• Science and English did provide a scribe. He hadn’t practiced working with the scribes provided. He was really uncomfortable trying to work with the two assistants he had previously had very little interaction with. He had thought incorrectly that he was getting extra time but with a couple of minutes to go the scribe just said the exam is finishing when it’s 10.15. He struggles to tell the time using an analog wall clock. The scribe in English only read out the questions. She was not allowed to read out the passages which he had to answer comprehension questions on.

What was the point. The scribe would tell me things like for this question you need to read lines 5 to 12 of the text then describe what writing techniques the author has used. Well I would if I could actually read the text. Some of the text was using slang language – I struggle with proper language, got no chance with slang.”

So basically it’s been a mess. If his marks are not good then this is going to hit his confidence going forward. Currently school are deadpanning my queries but I guess they will just say that appropriate support was provided and he just needs to work harder. Poor results will confirm their assessment of low attainment. I just hope for his sake that he manages to get some decent marks. I’ve told him that for me it’s not he who is being assessed, it’s school. And clearly school have failed – AGAIN. To quote a reasonably popular movie, it feels like that we are moving to the mainstream education END GAME. No we still can’t truly afford to homeschool but this failure of due care can’t go on. Son deserves better than this.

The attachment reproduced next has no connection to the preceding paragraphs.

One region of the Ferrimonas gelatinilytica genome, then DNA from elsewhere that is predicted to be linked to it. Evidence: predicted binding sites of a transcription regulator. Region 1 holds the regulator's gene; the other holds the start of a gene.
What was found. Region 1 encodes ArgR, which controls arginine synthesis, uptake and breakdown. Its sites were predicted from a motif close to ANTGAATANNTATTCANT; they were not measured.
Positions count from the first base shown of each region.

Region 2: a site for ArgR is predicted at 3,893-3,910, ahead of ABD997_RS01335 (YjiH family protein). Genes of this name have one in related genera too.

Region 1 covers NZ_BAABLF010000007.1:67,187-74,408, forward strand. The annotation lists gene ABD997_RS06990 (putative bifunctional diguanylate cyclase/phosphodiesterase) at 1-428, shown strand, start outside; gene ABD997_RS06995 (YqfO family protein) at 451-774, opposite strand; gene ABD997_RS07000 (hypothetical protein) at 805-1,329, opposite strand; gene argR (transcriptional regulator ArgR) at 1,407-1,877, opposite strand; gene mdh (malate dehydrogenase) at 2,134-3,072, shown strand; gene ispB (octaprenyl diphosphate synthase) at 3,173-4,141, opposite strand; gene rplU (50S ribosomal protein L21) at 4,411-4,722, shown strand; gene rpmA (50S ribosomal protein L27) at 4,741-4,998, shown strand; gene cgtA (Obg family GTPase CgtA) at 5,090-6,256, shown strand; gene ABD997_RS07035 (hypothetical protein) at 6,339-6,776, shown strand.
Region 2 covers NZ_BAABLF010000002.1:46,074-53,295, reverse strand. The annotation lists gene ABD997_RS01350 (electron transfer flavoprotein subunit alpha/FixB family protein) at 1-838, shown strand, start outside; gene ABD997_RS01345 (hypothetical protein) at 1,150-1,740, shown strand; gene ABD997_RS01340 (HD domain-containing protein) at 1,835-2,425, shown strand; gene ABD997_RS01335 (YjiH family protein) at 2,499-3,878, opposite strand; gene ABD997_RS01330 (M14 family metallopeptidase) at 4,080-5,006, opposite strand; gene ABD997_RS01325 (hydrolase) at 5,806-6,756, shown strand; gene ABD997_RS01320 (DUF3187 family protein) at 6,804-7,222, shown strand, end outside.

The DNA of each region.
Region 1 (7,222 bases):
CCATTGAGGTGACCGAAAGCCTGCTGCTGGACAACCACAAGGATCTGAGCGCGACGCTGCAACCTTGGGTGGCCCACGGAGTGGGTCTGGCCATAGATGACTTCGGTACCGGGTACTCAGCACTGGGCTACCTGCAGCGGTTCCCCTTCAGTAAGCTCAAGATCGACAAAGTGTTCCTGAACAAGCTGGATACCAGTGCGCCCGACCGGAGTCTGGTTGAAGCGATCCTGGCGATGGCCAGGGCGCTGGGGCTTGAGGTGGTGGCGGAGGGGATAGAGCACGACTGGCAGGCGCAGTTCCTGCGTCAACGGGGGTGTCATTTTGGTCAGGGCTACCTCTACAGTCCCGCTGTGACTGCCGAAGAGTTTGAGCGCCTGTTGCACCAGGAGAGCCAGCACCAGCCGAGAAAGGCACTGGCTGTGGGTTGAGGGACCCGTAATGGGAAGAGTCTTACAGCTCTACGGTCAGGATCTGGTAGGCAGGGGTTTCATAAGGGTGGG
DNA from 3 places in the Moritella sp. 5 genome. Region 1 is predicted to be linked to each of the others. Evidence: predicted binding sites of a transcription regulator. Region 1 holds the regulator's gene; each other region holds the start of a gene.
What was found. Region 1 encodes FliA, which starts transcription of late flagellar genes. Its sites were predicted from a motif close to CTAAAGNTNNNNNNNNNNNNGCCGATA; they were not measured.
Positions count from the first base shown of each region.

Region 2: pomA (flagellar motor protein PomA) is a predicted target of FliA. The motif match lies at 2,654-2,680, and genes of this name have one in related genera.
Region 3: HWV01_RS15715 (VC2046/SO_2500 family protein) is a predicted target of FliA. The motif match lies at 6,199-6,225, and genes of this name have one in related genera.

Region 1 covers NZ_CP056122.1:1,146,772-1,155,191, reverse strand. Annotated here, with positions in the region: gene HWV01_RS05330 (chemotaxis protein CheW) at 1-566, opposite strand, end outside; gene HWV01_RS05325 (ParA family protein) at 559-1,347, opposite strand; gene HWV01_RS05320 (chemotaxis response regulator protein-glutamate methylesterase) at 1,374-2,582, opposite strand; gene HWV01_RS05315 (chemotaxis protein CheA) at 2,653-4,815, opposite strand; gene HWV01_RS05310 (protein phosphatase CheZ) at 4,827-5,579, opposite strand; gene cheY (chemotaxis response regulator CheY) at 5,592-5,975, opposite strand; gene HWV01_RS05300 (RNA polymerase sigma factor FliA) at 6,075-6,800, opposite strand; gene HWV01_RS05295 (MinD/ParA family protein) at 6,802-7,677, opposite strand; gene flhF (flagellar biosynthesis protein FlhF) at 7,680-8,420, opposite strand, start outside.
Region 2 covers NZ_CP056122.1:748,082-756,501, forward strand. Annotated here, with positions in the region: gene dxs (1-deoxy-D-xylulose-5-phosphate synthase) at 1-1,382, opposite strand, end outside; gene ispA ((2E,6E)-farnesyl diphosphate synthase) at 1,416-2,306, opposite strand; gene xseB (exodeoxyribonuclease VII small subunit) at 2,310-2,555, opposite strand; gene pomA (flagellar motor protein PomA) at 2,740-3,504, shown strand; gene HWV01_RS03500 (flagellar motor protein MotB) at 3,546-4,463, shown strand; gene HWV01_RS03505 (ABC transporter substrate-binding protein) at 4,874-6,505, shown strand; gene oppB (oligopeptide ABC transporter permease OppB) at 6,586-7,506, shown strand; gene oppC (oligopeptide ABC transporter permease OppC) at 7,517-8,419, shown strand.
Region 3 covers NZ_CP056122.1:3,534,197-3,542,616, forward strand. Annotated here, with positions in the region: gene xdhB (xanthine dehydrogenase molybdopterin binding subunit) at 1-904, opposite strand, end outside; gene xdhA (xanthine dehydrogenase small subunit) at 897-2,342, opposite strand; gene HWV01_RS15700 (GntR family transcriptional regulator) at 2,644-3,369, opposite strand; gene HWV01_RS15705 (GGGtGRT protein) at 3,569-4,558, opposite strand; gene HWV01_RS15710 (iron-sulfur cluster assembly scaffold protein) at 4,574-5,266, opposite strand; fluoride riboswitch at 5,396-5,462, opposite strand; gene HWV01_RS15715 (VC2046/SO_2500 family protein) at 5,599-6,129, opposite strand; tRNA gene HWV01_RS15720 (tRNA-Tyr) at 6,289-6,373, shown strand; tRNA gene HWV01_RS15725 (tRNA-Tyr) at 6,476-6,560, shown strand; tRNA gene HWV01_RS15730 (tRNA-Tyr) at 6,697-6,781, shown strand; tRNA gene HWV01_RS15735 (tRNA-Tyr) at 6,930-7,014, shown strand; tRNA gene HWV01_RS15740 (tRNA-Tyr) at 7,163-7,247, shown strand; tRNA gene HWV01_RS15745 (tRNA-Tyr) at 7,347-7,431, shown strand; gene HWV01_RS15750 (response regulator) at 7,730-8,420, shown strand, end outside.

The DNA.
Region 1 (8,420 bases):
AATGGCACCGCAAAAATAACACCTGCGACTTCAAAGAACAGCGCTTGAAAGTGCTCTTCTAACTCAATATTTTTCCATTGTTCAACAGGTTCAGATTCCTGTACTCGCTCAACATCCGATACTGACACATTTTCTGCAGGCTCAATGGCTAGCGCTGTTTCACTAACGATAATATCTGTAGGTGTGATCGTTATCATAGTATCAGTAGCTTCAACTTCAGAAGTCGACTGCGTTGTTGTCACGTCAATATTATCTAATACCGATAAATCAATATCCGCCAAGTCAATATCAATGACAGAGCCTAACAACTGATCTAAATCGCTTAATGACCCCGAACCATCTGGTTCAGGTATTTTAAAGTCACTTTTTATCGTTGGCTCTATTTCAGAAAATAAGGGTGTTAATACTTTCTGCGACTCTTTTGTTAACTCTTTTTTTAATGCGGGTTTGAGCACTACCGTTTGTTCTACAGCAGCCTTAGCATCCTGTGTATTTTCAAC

69 thoughts on “End Game